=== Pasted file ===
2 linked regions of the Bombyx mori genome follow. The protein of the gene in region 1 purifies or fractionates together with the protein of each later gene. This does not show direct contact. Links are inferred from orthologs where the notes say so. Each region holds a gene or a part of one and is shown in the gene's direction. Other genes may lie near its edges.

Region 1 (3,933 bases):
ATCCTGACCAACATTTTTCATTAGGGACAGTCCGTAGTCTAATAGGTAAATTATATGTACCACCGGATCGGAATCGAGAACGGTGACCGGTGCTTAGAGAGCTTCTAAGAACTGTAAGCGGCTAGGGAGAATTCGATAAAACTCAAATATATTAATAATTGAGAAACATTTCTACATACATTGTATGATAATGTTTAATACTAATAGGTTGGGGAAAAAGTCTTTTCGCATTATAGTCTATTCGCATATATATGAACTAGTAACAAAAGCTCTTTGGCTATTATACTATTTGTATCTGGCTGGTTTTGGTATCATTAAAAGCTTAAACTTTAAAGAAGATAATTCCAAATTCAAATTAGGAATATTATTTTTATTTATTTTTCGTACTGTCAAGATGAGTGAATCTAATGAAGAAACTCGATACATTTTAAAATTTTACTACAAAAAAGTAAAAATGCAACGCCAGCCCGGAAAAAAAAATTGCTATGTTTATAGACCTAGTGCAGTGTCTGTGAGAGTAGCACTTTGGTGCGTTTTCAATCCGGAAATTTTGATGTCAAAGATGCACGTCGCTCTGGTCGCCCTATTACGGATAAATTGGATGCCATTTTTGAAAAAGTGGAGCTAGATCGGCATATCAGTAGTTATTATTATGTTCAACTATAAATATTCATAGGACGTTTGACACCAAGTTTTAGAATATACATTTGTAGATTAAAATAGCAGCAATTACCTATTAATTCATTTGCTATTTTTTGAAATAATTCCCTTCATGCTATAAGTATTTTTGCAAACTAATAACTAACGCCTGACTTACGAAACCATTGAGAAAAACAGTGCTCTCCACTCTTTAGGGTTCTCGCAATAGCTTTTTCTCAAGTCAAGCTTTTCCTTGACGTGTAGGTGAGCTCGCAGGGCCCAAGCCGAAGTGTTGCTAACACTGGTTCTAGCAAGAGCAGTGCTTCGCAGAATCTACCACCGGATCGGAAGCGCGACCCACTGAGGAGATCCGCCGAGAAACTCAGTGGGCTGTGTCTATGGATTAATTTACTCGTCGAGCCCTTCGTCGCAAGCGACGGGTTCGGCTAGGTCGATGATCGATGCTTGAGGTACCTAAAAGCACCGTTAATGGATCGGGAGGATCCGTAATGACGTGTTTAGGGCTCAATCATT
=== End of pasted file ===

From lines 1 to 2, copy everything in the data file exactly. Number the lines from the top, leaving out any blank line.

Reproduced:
2 linked regions of the Bombyx mori genome follow. The protein of the gene in region 1 purifies or fractionates together with the protein of each later gene. This does not show direct contact. Links are inferred from orthologs where the notes say so. Each region holds a gene or a part of one and is shown in the gene's direction. Other genes may lie near its edges.

Region 1 (3,933 bases):